Re: [PATCH 00/10] steal tasks to improve CPU utilization
From: Steven Sistare
Date: Thu Oct 25 2018 - 07:29:37 EST
On 10/25/2018 3:50 AM, Vincent Guittot wrote:
> Hi Steve,
> On Mon, 22 Oct 2018 at 17:10, Steve Sistare <steven.sistare@xxxxxxxxxx> wrote:
>> When a CPU has no more CFS tasks to run, and idle_balance() fails to
>> find a task, then attempt to steal a task from an overloaded CPU in the
>> same LLC. Maintain and use a bitmap of overloaded CPUs to efficiently
>> identify candidates. To minimize search time, steal the first migratable
>> task that is found when the bitmap is traversed. For fairness, search
>> for migratable tasks on an overloaded CPU in order of next to run.
>> This simple stealing yields a higher CPU utilization than idle_balance()
>> alone, because the search is cheap, so it may be called every time the CPU
>> is about to go idle. idle_balance() does more work because it searches
>> widely for the busiest queue, so to limit its CPU consumption, it declines
>> to search if the system is too busy. Simple stealing does not offload the
>> globally busiest queue, but it is much better than running nothing at all.
>> The bitmap of overloaded CPUs is a new type of sparse bitmap, designed to
>> reduce cache contention vs the usual bitmap when many threads concurrently
>> set, clear, and visit elements.
>> Patch 1 defines the sparsemask type and its operations.
>> Patches 2, 3, and 4 implement the bitmap of overloaded CPUs.
>> Patches 5 and 6 refactor existing code for a cleaner merge of later
>> Patches 7 and 8 implement task stealing using the overloaded CPUs bitmap.
>> Patch 9 disables stealing on systems with more than 2 NUMA nodes for the
>> time being because of performance regressions that are not due to stealing
>> per-se. See the patch description for details.
>> Patch 10 adds schedstats for comparing the new behavior to the old, and
>> provided as a convenience for developers only, not for integration.
>> The patch series is based on kernel 4.19.0-rc7. It compiles, boots, and
>> runs with/without each of CONFIG_SCHED_SMT, CONFIG_SMP, CONFIG_SCHED_DEBUG,
>> and CONFIG_PREEMPT. It runs without error with CONFIG_DEBUG_PREEMPT +
>> CONFIG_SLUB_DEBUG + CONFIG_DEBUG_PAGEALLOC + CONFIG_DEBUG_MUTEXES +
>> CONFIG_DEBUG_SPINLOCK + CONFIG_DEBUG_ATOMIC_SLEEP. CPU hot plug and CPU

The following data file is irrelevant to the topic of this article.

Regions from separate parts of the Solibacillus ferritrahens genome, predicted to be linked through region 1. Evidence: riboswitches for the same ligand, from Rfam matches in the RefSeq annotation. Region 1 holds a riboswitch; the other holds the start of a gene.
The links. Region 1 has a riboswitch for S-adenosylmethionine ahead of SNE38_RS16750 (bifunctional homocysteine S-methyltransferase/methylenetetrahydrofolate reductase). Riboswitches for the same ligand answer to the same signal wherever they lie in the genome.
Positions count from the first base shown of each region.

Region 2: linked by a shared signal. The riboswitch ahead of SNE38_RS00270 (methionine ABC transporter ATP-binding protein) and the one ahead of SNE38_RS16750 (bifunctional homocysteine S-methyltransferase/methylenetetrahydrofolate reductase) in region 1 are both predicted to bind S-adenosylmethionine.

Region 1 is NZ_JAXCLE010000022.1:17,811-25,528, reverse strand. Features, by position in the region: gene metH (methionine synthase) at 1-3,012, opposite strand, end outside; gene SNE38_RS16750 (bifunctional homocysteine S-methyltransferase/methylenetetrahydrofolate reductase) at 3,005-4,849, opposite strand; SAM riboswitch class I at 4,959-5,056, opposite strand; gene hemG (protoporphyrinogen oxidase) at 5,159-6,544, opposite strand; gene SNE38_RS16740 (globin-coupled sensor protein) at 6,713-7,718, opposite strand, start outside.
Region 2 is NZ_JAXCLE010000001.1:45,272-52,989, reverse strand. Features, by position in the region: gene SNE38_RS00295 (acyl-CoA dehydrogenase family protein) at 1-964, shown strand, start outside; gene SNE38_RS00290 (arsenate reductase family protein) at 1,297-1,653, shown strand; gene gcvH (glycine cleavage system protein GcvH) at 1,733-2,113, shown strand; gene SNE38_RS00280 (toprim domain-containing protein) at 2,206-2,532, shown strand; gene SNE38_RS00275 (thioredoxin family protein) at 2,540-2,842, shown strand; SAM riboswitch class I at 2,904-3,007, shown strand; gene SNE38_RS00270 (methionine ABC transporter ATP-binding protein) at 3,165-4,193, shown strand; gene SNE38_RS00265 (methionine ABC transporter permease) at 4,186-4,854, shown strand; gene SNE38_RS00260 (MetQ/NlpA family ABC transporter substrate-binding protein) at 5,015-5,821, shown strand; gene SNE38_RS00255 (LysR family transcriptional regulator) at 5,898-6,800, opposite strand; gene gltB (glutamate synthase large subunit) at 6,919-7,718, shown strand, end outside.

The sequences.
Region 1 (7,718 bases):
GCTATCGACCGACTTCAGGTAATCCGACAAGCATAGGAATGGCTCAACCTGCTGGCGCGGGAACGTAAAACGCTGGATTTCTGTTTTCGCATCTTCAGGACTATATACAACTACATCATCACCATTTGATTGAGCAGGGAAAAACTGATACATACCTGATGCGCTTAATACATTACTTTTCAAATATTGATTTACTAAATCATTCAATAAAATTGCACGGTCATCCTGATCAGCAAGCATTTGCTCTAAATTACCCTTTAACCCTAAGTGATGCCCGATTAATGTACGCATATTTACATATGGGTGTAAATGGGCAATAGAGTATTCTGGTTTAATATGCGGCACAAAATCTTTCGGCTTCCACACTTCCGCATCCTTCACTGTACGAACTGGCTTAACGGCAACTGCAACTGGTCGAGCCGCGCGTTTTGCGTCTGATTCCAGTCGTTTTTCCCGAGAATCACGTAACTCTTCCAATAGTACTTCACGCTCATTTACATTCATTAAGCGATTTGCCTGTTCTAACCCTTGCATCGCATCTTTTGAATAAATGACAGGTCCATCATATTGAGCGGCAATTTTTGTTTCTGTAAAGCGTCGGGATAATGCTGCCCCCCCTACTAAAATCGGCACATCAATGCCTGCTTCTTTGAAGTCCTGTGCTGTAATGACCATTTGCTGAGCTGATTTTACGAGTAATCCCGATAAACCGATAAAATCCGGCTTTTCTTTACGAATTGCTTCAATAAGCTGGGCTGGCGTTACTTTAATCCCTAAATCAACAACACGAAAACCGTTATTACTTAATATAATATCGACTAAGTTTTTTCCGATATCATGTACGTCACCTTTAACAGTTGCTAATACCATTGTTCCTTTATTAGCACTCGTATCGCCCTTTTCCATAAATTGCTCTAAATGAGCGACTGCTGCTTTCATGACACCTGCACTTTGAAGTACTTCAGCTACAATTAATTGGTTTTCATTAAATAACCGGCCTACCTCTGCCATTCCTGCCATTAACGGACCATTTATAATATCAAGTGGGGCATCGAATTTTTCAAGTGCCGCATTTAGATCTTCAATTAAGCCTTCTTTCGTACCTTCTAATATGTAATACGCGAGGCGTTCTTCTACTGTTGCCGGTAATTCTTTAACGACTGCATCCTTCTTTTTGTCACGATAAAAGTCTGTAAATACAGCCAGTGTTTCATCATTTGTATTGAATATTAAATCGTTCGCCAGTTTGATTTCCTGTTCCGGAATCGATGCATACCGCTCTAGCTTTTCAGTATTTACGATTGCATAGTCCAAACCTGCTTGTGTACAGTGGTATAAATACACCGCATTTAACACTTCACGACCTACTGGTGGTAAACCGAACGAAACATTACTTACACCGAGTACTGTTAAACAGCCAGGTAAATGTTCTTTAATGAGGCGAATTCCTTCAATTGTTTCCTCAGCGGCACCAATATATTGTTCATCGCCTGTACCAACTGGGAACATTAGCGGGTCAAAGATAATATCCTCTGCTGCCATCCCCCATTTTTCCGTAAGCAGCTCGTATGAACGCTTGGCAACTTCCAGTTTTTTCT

>> bandwidth control were tested.
>> Stealing imprroves utilization with only a modest CPU overhead in scheduler
>> code. In the following experiment, hackbench is run with varying numbers
>> of groups (40 tasks per group), and the delta in /proc/schedstat is shown
>> for each run, averaged per CPU, augmented with these non-standard stats:
>> %find - percent of time spent in old and new functions that search for
>> idle CPUs and tasks to steal and set the overloaded CPUs bitmap.
>> steal - number of times a task is stolen from another CPU.
>> X6-2: 1 socket * 10 cores * 2 hyperthreads = 20 CPUs
>> Intel(R) Xeon(R) CPU E5-2630 v4 @ 2.20GHz
>> hackbench <grps> process 100000
> Why do you mention this sched_wakeup_granularity_ns value ?
> It is something that you changed for you tests ?
> The comment for this tunable says that default value is 1ms *
> ilog(ncpus) = 4ms for 20CPUs
I changed it for the test, and I explain why a few paragraphs later.
The value matches the one set by tuned.service, for those running it.
>> grps time %busy slice sched idle wake %find steal
>> 1 8.084 75.02 0.10 105476 46291 59183 0.31 0
>> 2 13.892 85.33 0.10 190225 70958 119264 0.45 0
>> 3 19.668 89.04 0.10 263896 87047 176850 0.49 0
>> 4 25.279 91.28 0.10 322171 94691 227474 0.51 0
>> 8 47.832 94.86 0.09 630636 144141 486322 0.56 0
>> grps time %busy slice sched idle wake %find steal %speedup
>> 1 5.938 96.80 0.24 31255 7190 24061 0.63 7433 36.1
>> 2 11.491 99.23 0.16 74097 4578 69512 0.84 19463 20.9
>> 3 16.987 99.66 0.15 115824 1985 113826 0.77 24707 15.8
>> 4 22.504 99.80 0.14 167188 2385 164786 0.75 29353 12.3
>> 8 44.441 99.86 0.11 389153 1616 387401 0.67 38190 7.6
>> Elapsed time improves by 8 to 36%, and CPU busy utilization is up
>> by 5 to 22% hitting 99% for 2 or more groups (80 or more tasks).
>> The cost is at most 0.4% more find time.